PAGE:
Trump Will Face One Big Problem at the North Korea Summit -  He's a Terrible Negotiator

At the moment the on, off, on summit between Donald Trump and Kim Jong-un appears to be in the on phase. “Appears” because that’s before North Korea has responded to claims from Rudy Giuliani that Kim begged Trump for the summit on his knees. But Trump does seem to be sticking to giving Kim exactly what he wanted otherwise—a meeting as equals, on neutral ground, with no preconditions. All of which means that getting to this stage scores a lot of points for the North Korean leader.

While Trump isn’t laying out any advance conditions, he does have some goals for the meeting.

The White House wants North Korean leader Kim Jong Un to commit to a timetable to surrender his country’s nuclear arsenal when he meets President Donald Trump next week in Singapore, a high-stakes summit that could last as long as two days -- or just minutes.

If there are details on that timetable, they haven’t been made public. And it would seem to be difficult to get North Korea to agree to any sort of inspections for decreased sanctions regime, since Trump just broke exactly that type of international agreement with Iran. But if there is nothing certain on the list of what Trump should do, there’s one big definite on what he should not.

Trump has been advised not to offer Kim any concessions, as the White House seeks to put the onus on the North Koreans to make the summit a success, one U.S. official said.

Which sounds fine … except that Trump is already the person who agreed to this meeting over the objection of advisers. And he’s the person who doesn’t have an issue with following instructions.

President Trump did not follow specific warnings from his national security advisers Tuesday when he congratulated Russian President Vladi­mir Putin on his reelection — including a section in his briefing materials in all-capital letters stating “DO NOT CONGRATULATE,” according to officials familiar with the call.

If Trump were to walk away from the summit with a lasting agreement to improve conditions for both South Korea and North Korea, it would be fantastic. However, that idea appears to also be fantastic in the “fantasy-based” sense. It seems clear that there’s no real plan, well-defined goal, or even outline for proceeding baked into this hastily re-arranged get together.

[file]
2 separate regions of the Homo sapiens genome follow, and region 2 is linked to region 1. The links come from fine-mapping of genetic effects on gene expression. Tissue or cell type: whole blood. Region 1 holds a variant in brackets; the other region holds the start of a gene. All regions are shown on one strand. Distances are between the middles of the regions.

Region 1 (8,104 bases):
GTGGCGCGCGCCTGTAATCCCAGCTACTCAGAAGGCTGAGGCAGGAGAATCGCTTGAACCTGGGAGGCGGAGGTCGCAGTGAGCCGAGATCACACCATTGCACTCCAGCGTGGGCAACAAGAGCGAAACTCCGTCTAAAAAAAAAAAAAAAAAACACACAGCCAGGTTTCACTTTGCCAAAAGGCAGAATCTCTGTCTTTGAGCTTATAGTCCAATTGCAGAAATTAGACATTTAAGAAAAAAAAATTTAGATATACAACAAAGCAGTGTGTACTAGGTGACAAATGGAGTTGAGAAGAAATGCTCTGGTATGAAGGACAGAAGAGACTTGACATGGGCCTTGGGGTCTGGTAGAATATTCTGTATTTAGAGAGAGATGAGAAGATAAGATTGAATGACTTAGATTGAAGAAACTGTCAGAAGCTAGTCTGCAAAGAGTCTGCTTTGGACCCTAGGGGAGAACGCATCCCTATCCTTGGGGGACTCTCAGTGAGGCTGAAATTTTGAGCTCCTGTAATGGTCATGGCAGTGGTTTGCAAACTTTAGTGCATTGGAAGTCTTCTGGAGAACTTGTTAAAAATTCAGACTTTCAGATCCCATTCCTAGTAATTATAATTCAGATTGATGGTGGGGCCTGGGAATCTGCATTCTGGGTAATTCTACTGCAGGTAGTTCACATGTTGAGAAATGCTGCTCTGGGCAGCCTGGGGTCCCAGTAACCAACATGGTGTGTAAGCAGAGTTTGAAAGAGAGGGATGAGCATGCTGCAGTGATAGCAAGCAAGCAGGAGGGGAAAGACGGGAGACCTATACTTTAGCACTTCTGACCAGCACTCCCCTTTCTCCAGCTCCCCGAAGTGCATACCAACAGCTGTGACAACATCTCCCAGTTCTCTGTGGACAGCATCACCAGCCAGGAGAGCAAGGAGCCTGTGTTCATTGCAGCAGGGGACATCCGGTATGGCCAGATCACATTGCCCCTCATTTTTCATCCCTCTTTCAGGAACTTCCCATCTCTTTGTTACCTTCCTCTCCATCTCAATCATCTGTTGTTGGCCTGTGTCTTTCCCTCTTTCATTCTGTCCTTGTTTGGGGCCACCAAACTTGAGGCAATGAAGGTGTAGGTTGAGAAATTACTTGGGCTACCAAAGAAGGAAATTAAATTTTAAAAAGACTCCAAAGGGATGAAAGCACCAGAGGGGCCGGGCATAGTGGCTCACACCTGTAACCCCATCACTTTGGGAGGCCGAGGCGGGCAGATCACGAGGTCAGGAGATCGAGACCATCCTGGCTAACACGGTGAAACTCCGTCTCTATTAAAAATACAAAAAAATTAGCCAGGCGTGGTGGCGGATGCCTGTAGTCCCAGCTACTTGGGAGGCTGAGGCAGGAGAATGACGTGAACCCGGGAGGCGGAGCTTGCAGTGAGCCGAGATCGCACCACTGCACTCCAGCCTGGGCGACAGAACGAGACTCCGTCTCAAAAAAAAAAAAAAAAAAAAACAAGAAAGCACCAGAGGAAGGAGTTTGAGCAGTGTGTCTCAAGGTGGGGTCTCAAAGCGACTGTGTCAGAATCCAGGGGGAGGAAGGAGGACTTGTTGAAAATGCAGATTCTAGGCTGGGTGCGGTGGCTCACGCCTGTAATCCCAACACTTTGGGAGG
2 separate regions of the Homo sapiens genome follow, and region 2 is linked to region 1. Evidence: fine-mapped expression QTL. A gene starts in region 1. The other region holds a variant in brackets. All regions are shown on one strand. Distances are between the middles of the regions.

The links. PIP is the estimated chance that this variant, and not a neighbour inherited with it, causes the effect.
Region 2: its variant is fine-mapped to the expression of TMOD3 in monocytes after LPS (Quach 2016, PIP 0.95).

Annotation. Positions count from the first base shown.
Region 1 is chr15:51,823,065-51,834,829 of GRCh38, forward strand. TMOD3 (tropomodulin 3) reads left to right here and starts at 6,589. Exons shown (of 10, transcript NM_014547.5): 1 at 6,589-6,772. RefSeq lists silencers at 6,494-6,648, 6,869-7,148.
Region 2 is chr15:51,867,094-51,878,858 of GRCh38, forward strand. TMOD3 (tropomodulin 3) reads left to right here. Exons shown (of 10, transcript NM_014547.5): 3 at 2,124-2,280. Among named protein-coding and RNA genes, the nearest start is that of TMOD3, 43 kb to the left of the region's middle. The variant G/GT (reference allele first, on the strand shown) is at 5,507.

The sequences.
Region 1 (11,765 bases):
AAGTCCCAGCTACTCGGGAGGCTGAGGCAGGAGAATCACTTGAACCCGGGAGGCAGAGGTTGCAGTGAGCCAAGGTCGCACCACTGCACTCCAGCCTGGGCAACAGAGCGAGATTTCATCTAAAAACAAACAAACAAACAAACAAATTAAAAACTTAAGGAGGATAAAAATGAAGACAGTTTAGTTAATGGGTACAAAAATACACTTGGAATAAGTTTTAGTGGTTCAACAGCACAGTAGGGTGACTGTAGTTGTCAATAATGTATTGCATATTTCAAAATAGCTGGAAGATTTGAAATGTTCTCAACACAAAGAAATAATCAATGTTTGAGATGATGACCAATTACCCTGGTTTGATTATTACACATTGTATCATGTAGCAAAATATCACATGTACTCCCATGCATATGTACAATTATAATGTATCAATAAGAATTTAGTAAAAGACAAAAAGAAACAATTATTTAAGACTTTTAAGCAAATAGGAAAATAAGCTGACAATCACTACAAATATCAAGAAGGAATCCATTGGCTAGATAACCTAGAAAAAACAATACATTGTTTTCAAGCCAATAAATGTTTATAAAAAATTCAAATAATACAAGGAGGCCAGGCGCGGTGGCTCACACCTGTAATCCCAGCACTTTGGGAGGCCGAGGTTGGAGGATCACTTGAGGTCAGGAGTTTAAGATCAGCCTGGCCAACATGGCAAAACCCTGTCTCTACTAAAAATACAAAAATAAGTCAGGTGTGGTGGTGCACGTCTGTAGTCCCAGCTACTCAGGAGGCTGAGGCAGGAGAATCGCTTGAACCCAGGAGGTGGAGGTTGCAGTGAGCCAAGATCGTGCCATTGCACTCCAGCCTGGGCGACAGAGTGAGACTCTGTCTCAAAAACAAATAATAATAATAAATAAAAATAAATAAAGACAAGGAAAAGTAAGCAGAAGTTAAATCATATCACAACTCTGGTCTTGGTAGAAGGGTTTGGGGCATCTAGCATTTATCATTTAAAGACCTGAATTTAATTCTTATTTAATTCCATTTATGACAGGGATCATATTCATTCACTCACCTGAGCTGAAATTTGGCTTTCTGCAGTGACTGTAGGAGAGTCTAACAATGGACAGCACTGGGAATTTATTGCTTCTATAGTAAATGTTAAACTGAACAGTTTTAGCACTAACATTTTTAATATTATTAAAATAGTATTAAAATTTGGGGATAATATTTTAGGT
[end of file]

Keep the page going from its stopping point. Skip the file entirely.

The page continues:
Kim and Trump are going to sit down, autocrat a autocrat, and make what Trump says he likes best: a personal deal. And the only problem with letting Trump make deals is, he’s really, really horrible at it.

… it makes complete sense when you consider the actual arc of Trump’s history as a real-estate developer. Indeed, as reporter Michael Kruse writes in a new piece for Politico, any successes Trump had in business occurred at the very beginning of his career, including the conversion of the Commodore Hotel to the Grand Hyatt at Grand Central and the building of Trump Tower. In those deals, according to Politico, he demonstrated a modicum of “salesmanship, verve, cunning, and good timing.” But his discipline and focus started to dry up shortly after those transactions and, hilariously, around the time he agreed to write a book called the The Art of the Deal, striking a comically awful agreement—for him—with ghostwriter Tony Schwartz, who said that Trump “basically just agreed” to all of his demands, including “an almost unheard-of half of the $500,000 advance from Random House and also half of the royalties.” 

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